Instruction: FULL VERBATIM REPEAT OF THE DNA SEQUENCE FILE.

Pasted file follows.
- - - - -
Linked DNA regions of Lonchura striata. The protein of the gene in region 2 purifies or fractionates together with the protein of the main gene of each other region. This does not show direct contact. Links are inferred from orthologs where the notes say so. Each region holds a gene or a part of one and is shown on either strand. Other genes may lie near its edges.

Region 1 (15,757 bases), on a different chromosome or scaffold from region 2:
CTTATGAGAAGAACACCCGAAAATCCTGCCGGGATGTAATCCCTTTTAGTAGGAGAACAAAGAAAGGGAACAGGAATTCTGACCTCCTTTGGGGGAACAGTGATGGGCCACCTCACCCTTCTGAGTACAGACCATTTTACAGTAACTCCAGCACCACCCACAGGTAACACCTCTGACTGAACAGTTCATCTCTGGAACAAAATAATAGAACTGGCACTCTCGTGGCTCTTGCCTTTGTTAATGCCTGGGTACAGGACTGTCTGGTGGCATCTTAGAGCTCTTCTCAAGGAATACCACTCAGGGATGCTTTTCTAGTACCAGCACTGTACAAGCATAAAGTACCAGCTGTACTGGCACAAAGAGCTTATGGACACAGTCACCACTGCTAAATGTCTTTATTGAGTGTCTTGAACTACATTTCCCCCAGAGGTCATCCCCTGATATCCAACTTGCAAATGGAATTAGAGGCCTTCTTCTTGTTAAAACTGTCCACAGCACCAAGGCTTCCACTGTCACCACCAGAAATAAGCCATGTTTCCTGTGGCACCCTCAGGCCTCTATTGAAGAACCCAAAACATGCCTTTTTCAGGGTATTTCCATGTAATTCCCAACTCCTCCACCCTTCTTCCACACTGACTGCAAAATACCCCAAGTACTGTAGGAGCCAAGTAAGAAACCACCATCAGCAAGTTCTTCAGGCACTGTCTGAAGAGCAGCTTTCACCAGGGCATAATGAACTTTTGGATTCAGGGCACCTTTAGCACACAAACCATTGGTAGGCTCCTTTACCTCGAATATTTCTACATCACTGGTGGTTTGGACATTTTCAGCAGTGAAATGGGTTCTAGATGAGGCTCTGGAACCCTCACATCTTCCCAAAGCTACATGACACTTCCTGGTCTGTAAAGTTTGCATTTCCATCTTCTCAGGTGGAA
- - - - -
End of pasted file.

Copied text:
Linked DNA regions of Lonchura striata. The protein of the gene in region 2 purifies or fractionates together with the protein of the main gene of each other region. This does not show direct contact. Links are inferred from orthologs where the notes say so. Each region holds a gene or a part of one and is shown on either strand. Other genes may lie near its edges.

Region 1 (15,757 bases), on a different chromosome or scaffold from region 2:
CTTATGAGAAGAACACCCGAAAATCCTGCCGGGATGTAATCCCTTTTAGTAGGAGAACAAAGAAAGGGAACAGGAATTCTGACCTCCTTTGGGGGAACAGTGATGGGCCACCTCACCCTTCTGAGTACAGACCATTTTACAGTAACTCCAGCACCACCCACAGGTAACACCTCTGACTGAACAGTTCATCTCTGGAACAAAATAATAGAACTGGCACTCTCGTGGCTCTTGCCTTTGTTAATGCCTGGGTACAGGACTGTCTGGTGGCATCTTAGAGCTCTTCTCAAGGAATACCACTCAGGGATGCTTTTCTAGTACCAGCACTGTACAAGCATAAAGTACCAGCTGTACTGGCACAAAGAGCTTATGGACACAGTCACCACTGCTAAATGTCTTTATTGAGTGTCTTGAACTACATTTCCCCCAGAGGTCATCCCCTGATATCCAACTTGCAAATGGAATTAGAGGCCTTCTTCTTGTTAAAACTGTCCACAGCACCAAGGCTTCCACTGTCACCACCAGAAATAAGCCATGTTTCCTGTGGCACCCTCAGGCCTCTATTGAAGAACCCAAAACATGCCTTTTTCAGGGTATTTCCATGTAATTCCCAACTCCTCCACCCTTCTTCCACACTGACTGCAAAATACCCCAAGTACTGTAGGAGCCAAGTAAGAAACCACCATCAGCAAGTTCTTCAGGCACTGTCTGAAGAGCAGCTTTCACCAGGGCATAATGAACTTTTGGATTCAGGGCACCTTTAGCACACAAACCATTGGTAGGCTCCTTTACCTCGAATATTTCTACATCACTGGTGGTTTGGACATTTTCAGCAGTGAAATGGGTTCTAGATGAGGCTCTGGAACCCTCACATCTTCCCAAAGCTACATGACACTTCCTGGTCTGTAAAGTTTGCATTTCCATCTTCTCAGGTGGAA